“You don’t know that.”

“I do know that. I live with him. I’m his mother! If I have to force him out the door here, on Long Island, what makes you think he’s going to go out in the heart of Astoria?”

After a long pause, Linda continues, “You know, you really should be more supportive. Why are you so quick to assume?”

“He’s still young.” says Carol. “He could change if you give him a chance.”

“You don’t know him, you don’t know me, and you don’t know what goes on in my house or what it could possibly be like to—”

“I didn’t mean to—”

“Mean to be rude? You said that before.”

Mary knows the night is over. In the back of everyone’s mind is Christopher. Sure, they won’t bring him up, but that’s because she’d have to tell them not to. Everyone now feels awkward and out of place, and Mary considers leaving, knowing everything they talk about from this point on will be unnatural and well thought out in order to not bring up Christopher, but doing so is hypocritical and they all know it. Mary changes her mind about leaving and sits there silently, watching the fire rage on, and she sips her beer silently, disregarding the smoke that’s trying to grab a hold of her. She waits for Carol to say something to salvage whatever is left of the night. At this point, Mary will settle for a minute without thinking about Christopher.

“I’ll stop now, but let me say this, Mary,” says Linda, “We all have kids and we all feel the same way towards them.”

“…”

“We really aren’t that different.”

Mary knows better not to answer. She lets Linda speak.

“What do you want to talk about, then?”

“I don’t know.”

 

I’ve always wanted to have a day to myself, where I could go anywhere, do anything I want, and there be no repercussions, but the idea of actually following through with it scares me half to death. I spend hours upon hours every day thinking about all these crazy scenarios, where I try new foods without worrying if it was cooked at the right temperature, if it was handled properly, if there are no surprise ingredients inside; or going to a barbeque and not worrying about the bees and flies and wasps flying all over me and contaminating my food and stinging me. I wanted to go to the barbeque with my mother so badly, to make her happy, but I couldn’t get myself to go. I let fear paralyze me. The little—well in my case, large—voice in my head told me not to go, so I backed out at the last minute, knowing that if I went against my gut and I ended up getting stung, I would never be able to live with myself. My mother was upset that I backed out. Very upset. Upset to the point where it turned into anger. I absorb her anger, and I get angry, myself. I hate being angry. Someone else’s anger is always magnified in me, to the point where I break things, and hurt myself. Turning anger into physical pain is the only way to get it out of my chest. It has to move to other places in my body, so it can slowly dissipate over time with Advil or Ibuprofen. I’m afraid if I don’t let it spread out, my chest will explode.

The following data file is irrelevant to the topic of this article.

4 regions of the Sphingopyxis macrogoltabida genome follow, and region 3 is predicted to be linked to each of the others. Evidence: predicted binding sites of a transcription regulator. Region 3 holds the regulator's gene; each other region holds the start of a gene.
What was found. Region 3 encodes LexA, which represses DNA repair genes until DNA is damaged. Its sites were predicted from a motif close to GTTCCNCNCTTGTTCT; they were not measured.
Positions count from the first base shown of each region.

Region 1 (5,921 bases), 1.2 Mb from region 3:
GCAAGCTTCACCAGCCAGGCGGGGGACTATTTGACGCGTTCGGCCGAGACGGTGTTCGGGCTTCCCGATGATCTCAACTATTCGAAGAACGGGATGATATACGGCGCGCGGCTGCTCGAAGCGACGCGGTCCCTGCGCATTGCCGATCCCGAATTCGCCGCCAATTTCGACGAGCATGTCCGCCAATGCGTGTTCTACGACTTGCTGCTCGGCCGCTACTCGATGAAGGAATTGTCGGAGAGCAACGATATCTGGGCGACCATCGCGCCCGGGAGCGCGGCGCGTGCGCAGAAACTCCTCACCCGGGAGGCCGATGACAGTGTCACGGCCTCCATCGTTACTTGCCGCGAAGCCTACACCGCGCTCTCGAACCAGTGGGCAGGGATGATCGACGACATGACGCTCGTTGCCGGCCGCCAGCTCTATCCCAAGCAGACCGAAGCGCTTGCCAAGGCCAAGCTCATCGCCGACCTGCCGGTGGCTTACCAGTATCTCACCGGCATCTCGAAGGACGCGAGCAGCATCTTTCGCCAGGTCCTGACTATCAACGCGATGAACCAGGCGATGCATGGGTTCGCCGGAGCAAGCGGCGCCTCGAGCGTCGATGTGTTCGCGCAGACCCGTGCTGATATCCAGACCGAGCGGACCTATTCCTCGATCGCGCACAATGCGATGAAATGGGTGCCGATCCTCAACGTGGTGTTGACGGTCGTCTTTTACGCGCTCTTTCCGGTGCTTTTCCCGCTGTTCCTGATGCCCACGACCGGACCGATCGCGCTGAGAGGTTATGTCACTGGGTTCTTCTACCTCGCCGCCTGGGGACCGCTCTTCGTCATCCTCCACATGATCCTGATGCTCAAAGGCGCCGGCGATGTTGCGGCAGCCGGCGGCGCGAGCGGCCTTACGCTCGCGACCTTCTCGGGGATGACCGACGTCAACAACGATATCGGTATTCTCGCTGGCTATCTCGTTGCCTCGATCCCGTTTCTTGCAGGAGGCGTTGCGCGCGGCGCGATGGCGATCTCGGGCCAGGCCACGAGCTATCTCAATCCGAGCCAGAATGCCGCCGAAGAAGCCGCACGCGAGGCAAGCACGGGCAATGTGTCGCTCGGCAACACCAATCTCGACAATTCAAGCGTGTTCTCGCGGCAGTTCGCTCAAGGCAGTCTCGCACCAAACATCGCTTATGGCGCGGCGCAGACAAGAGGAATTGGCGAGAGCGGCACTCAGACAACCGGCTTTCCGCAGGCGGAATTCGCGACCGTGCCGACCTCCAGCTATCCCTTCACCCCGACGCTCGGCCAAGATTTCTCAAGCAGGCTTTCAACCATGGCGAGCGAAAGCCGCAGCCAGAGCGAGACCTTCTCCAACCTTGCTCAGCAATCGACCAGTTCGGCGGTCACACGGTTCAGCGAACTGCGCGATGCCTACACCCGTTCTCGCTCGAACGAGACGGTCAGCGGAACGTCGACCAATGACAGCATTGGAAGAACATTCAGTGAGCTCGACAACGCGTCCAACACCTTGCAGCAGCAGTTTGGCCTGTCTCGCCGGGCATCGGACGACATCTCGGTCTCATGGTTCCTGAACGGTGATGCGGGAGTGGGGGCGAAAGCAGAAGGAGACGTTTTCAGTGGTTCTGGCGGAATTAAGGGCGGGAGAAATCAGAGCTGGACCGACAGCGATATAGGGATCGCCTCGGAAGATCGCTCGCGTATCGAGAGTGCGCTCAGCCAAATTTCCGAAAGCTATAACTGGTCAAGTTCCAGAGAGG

I’m told I can’t go to the party, but I’ll be staying at my aunt’s house in Astoria. My aunt is a nice woman, according to everyone in my family, but I don’t believe it. She treats me like I’m normal, and I’m not, so when I don’t act in the way she defines as normal, she gets angry too. And because of her anger, I locked myself in her spare bedroom. She gets upset very quickly, quicker than my mother, ever since her husband died. It makes sense that she and my mother are related, knowing it only takes something as simple as leaving a plastic cup on the counter instead of throwing it out to put them both in a fit of rage. Unfortunately, my aunt seems to be a little bit crazier, almost to the point where she might not be so normal.